State of the Arts
Back in the 1960s, when they were both students at Goddard College, David Mamet and Jonathan Katz used to travel from campus to campus earning extra cash as “ping-pong hustlers.” Katz remembers appearing in Mamet’s very first play, which “was very controversial, because he charged students 50 cents to see it.”
Mamet grew up and became, well, Mamet, while Katz embarked on a standup comedy career that led to the creation of his most famous role, as the tittle character on TV’s “Dr. Katz, Professional Therapist.” The animated series, where Katz offered weekly “analysis” to fellow comedians and celebrities, ran from 1995 to 2002 on Comedy Central and won Emmy and Peabody awards.
Now Katz, who lives in Massachusetts, is returning to Vermont for the Green Mountain Film Festival . Next Monday at Montpelier’s Pavilion Auditorium, he’ll show clips from his work, past and present, talk about his life with multiple sclerosis (he was diagnosed in 1997) and generally be a “show-off,” he says in a phone interview.
Katz talks with practiced standup rhythms. He’s always looking for an audience, he says, whether he’s talking to a Staples clerk or a restaurant waiter. “You know how Oprah tells the audience to look under their seats for a prize?” he says. “I’d like to look under my seat and find an audience.”
Katz says he spent 10 or 12 years in the Green Mountain state: “I have a really strong connection with Vermont.” This is a rare visit for him these days, though: With MS, he says, “traveling for me is complicated; traveling to a place that is snowy, that’s more complicated.”
At the GMFF, he’ll show a varied program, ranging from classic “Dr. Katz” clips to recent short films he’s made with young animators.
And he’ll talk, though he’s not sure how long he wants to keep that up: “I start to get nauseous at around 45 minutes, just gagging on my own self-love,” says Katz.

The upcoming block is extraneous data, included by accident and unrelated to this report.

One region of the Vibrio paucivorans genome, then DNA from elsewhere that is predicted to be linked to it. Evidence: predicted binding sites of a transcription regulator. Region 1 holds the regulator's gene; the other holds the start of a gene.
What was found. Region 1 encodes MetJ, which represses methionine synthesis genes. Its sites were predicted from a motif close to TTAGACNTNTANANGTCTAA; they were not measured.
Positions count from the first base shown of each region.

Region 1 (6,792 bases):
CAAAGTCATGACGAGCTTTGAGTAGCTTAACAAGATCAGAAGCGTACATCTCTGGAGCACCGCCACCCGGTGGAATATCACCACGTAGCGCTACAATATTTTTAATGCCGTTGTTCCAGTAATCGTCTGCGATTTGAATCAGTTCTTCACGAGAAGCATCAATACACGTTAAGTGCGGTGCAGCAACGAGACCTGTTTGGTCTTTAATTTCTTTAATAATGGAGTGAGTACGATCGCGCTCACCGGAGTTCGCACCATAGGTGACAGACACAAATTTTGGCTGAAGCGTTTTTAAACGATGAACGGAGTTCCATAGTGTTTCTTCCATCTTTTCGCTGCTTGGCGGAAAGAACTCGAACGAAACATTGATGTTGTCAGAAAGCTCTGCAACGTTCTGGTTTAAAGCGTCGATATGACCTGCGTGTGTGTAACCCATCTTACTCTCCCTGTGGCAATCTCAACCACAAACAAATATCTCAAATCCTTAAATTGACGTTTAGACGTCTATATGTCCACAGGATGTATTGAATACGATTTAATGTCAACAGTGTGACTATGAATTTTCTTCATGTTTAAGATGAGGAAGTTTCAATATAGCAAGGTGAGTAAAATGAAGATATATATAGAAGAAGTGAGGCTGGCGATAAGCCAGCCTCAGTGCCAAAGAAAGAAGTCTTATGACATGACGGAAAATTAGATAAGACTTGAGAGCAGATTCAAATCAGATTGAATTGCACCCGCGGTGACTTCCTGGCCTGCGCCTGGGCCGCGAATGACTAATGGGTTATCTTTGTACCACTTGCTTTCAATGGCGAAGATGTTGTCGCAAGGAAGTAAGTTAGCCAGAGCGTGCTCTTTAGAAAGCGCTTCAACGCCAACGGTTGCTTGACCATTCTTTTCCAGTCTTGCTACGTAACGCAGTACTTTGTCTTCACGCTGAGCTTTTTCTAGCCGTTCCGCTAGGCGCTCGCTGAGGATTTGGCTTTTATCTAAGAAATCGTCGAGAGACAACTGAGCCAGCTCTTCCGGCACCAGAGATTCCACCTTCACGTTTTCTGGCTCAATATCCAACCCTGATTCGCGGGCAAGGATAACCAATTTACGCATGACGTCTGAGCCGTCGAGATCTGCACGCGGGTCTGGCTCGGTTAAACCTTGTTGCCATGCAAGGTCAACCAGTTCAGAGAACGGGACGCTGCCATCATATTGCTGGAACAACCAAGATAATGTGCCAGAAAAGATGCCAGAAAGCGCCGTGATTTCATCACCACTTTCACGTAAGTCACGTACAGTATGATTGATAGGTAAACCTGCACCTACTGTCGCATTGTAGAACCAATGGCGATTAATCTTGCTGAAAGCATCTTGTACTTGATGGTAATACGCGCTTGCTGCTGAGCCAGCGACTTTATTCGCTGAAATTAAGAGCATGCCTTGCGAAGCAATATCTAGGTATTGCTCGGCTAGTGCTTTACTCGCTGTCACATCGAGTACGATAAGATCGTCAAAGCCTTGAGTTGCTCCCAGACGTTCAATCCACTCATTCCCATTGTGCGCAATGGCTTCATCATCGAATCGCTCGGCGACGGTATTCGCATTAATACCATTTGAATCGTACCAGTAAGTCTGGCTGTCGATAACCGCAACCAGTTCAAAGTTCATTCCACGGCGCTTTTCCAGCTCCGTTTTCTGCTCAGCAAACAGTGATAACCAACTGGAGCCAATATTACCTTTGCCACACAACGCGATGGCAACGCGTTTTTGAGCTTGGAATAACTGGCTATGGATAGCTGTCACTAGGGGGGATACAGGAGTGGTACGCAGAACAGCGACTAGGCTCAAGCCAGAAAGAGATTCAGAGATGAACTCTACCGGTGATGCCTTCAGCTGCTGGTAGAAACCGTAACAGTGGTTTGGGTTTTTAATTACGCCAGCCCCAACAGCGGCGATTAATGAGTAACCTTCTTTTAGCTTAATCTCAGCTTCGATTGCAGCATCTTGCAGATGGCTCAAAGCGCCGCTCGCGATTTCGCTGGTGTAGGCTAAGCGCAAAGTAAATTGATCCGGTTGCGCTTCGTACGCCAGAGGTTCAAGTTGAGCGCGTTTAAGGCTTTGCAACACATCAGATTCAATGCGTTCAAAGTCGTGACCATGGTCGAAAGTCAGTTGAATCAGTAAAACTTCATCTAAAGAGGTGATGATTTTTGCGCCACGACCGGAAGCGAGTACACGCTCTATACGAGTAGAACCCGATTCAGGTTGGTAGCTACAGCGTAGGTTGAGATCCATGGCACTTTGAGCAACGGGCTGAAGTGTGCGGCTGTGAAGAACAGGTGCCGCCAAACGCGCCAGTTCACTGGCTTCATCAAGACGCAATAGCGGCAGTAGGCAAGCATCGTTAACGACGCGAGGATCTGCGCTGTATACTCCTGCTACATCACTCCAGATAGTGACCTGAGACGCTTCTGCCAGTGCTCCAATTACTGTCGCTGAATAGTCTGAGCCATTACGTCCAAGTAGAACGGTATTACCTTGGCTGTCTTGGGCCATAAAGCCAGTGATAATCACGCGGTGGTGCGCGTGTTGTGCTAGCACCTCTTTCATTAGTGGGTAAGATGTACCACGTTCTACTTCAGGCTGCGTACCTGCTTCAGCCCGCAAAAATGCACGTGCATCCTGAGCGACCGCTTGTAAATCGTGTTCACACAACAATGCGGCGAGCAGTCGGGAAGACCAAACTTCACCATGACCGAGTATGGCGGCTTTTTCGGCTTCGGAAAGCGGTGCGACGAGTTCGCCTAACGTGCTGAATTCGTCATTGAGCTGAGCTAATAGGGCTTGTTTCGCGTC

Ask him about his work with Mamet. “I got coffee for the screenwriter,” says Katz about House of Games, on which he has a story credit. “That was a very generous credit that David gave me.” In Chicago, he says, the two friends both worked in the realty office that inspired Glengarry Glen Ross: “I got 110 bucks a week, and he got a Pulitzer Prize.” Later, Mamet was a guest on “Dr. Katz” — where the therapist tried to hypnotize him.
“What I’m doing is a hybrid between standup comedy, PowerPoint presentation and a look at the body of my work,” says Katz of his GMFF program. “I kind of feel embarrassed, because I’m too young. I hope my best work is in front of me.” He pauses a beat. “But in case I’m wrong, it’s probably ‘Dr. Katz.’”
Some local filmmakers may need the soothing services of Dr. Katz after competing in the grueling Green Mountain 48-Hour Film Slam. Cinematic “slams” — in which teams must script, shoot and edit a complete short film in the time allotted — are cropping up everywhere, but this is the first one at GMFF. It’s too late to enter, but you can watch the exhausted teams show their work to the judges on Sunday, March 20, at 7 p.m. in the Pavilion Auditorium.
Plenty of less hastily created Vermont films feature in the festival. Look for a sneak preview of the collaborative documentary Freedom & Unity: The Vermont Movie and another of The Blood in This Town, a documentary about a record-breaking blood drive in Rutland. There’s also another chance to see Wretches & Jabberers, Gerardine Wurzburg’s doc starring two autistic Vermonters, Tracy Thresher and Larry Bissonnette (who’s locally known as an artist). The film has gotten national press and will be screened starting April 1 in AMC theaters.
Meanwhile, it seems Vermont’s documentarians have been hard at work chronicling ... everything. You can catch films about the state’s foster kids (Ask Us Who We Are, the latest from Bess O’Brien); Gov. Peter Shumlin’s former elementary school teacher (The World in Claire’s Classroom, from Marlboro filmmakers Lisa Merton and Alan Dater); late peace activist Sally Goodrich of Bennington (Axis of Good); our polluted lake (Bloom: The Plight of Lake Champlain); writer Grace Paley (Grace); local journalism (Headline Vermont); local music (James Harvey: A Master at Play); a renowned University of Vermont biologist (An Uncommon Curiosity: In Nature and at Home With Bernd Heinrich); Vermont kids getting in touch with nature (Mother Nature’s Child); and “Vermont Artists at Work.”
Want a more exotic time at the movies? The GMFF has Cell 211, a Spanish prison shocker; Mozart’s Sister, a French costume drama; a program called “Sci-Fi Silence”; and plenty more.